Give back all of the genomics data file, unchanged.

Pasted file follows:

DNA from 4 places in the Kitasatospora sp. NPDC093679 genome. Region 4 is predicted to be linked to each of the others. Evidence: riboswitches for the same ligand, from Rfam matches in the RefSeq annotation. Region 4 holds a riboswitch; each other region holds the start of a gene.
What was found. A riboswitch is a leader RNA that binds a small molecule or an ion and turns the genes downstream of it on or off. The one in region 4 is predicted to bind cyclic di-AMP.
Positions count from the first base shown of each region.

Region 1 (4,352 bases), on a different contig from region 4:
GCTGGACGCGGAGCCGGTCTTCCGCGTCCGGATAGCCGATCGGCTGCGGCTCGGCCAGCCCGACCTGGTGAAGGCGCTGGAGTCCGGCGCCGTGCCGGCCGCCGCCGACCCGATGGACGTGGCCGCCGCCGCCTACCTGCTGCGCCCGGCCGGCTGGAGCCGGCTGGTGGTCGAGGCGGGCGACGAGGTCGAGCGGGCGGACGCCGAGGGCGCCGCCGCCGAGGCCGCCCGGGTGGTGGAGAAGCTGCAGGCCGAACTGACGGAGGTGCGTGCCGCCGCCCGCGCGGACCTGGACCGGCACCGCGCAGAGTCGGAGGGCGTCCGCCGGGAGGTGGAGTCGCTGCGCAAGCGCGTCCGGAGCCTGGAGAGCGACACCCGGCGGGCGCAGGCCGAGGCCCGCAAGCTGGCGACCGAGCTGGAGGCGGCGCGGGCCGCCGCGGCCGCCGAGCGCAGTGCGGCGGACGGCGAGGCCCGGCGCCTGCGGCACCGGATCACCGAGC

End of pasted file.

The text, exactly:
DNA from 4 places in the Kitasatospora sp. NPDC093679 genome. Region 4 is predicted to be linked to each of the others. Evidence: riboswitches for the same ligand, from Rfam matches in the RefSeq annotation. Region 4 holds a riboswitch; each other region holds the start of a gene.
What was found. A riboswitch is a leader RNA that binds a small molecule or an ion and turns the genes downstream of it on or off. The one in region 4 is predicted to bind cyclic di-AMP.
Positions count from the first base shown of each region.

Region 1 (4,352 bases), on a different contig from region 4:
GCTGGACGCGGAGCCGGTCTTCCGCGTCCGGATAGCCGATCGGCTGCGGCTCGGCCAGCCCGACCTGGTGAAGGCGCTGGAGTCCGGCGCCGTGCCGGCCGCCGCCGACCCGATGGACGTGGCCGCCGCCGCCTACCTGCTGCGCCCGGCCGGCTGGAGCCGGCTGGTGGTCGAGGCGGGCGACGAGGTCGAGCGGGCGGACGCCGAGGGCGCCGCCGCCGAGGCCGCCCGGGTGGTGGAGAAGCTGCAGGCCGAACTGACGGAGGTGCGTGCCGCCGCCCGCGCGGACCTGGACCGGCACCGCGCAGAGTCGGAGGGCGTCCGCCGGGAGGTGGAGTCGCTGCGCAAGCGCGTCCGGAGCCTGGAGAGCGACACCCGGCGGGCGCAGGCCGAGGCCCGCAAGCTGGCGACCGAGCTGGAGGCGGCGCGGGCCGCCGCGGCCGCCGAGCGCAGTGCGGCGGACGGCGAGGCCCGGCGCCTGCGGCACCGGATCACCGAGC